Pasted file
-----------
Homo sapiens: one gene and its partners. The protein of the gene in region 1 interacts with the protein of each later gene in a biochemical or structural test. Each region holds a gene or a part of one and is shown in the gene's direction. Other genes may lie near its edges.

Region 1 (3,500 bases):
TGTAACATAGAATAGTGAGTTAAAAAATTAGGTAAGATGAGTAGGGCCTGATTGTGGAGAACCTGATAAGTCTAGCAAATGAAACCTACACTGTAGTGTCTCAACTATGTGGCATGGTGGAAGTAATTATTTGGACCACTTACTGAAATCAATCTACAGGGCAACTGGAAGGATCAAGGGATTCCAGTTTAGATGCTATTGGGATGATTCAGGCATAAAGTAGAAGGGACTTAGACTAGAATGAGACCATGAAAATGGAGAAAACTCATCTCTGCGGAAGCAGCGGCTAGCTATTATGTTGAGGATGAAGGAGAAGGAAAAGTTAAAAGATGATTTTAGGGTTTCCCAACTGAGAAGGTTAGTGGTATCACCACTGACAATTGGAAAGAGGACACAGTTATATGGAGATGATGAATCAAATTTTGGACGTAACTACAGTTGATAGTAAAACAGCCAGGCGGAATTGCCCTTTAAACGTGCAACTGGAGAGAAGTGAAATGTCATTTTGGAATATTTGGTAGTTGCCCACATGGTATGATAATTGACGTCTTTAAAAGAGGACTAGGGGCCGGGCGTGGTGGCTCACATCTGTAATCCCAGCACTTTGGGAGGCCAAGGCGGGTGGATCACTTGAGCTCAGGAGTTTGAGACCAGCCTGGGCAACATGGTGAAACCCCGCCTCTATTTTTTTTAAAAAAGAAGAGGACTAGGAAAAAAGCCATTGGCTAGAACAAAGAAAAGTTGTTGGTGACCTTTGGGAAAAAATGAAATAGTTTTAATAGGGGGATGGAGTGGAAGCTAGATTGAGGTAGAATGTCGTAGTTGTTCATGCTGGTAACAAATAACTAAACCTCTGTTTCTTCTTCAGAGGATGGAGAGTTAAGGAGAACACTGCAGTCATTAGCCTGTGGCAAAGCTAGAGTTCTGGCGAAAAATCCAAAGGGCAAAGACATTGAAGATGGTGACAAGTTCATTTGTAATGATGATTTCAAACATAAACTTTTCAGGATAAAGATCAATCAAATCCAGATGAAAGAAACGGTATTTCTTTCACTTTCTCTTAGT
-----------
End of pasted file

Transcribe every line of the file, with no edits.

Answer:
Homo sapiens: one gene and its partners. The protein of the gene in region 1 interacts with the protein of each later gene in a biochemical or structural test. Each region holds a gene or a part of one and is shown in the gene's direction. Other genes may lie near its edges.

Region 1 (3,500 bases):
TGTAACATAGAATAGTGAGTTAAAAAATTAGGTAAGATGAGTAGGGCCTGATTGTGGAGAACCTGATAAGTCTAGCAAATGAAACCTACACTGTAGTGTCTCAACTATGTGGCATGGTGGAAGTAATTATTTGGACCACTTACTGAAATCAATCTACAGGGCAACTGGAAGGATCAAGGGATTCCAGTTTAGATGCTATTGGGATGATTCAGGCATAAAGTAGAAGGGACTTAGACTAGAATGAGACCATGAAAATGGAGAAAACTCATCTCTGCGGAAGCAGCGGCTAGCTATTATGTTGAGGATGAAGGAGAAGGAAAAGTTAAAAGATGATTTTAGGGTTTCCCAACTGAGAAGGTTAGTGGTATCACCACTGACAATTGGAAAGAGGACACAGTTATATGGAGATGATGAATCAAATTTTGGACGTAACTACAGTTGATAGTAAAACAGCCAGGCGGAATTGCCCTTTAAACGTGCAACTGGAGAGAAGTGAAATGTCATTTTGGAATATTTGGTAGTTGCCCACATGGTATGATAATTGACGTCTTTAAAAGAGGACTAGGGGCCGGGCGTGGTGGCTCACATCTGTAATCCCAGCACTTTGGGAGGCCAAGGCGGGTGGATCACTTGAGCTCAGGAGTTTGAGACCAGCCTGGGCAACATGGTGAAACCCCGCCTCTATTTTTTTTAAAAAAGAAGAGGACTAGGAAAAAAGCCATTGGCTAGAACAAAGAAAAGTTGTTGGTGACCTTTGGGAAAAAATGAAATAGTTTTAATAGGGGGATGGAGTGGAAGCTAGATTGAGGTAGAATGTCGTAGTTGTTCATGCTGGTAACAAATAACTAAACCTCTGTTTCTTCTTCAGAGGATGGAGAGTTAAGGAGAACACTGCAGTCATTAGCCTGTGGCAAAGCTAGAGTTCTGGCGAAAAATCCAAAGGGCAAAGACATTGAAGATGGTGACAAGTTCATTTGTAATGATGATTTCAAACATAAACTTTTCAGGATAAAGATCAATCAAATCCAGATGAAAGAAACGGTATTTCTTTCACTTTCTCTTAGT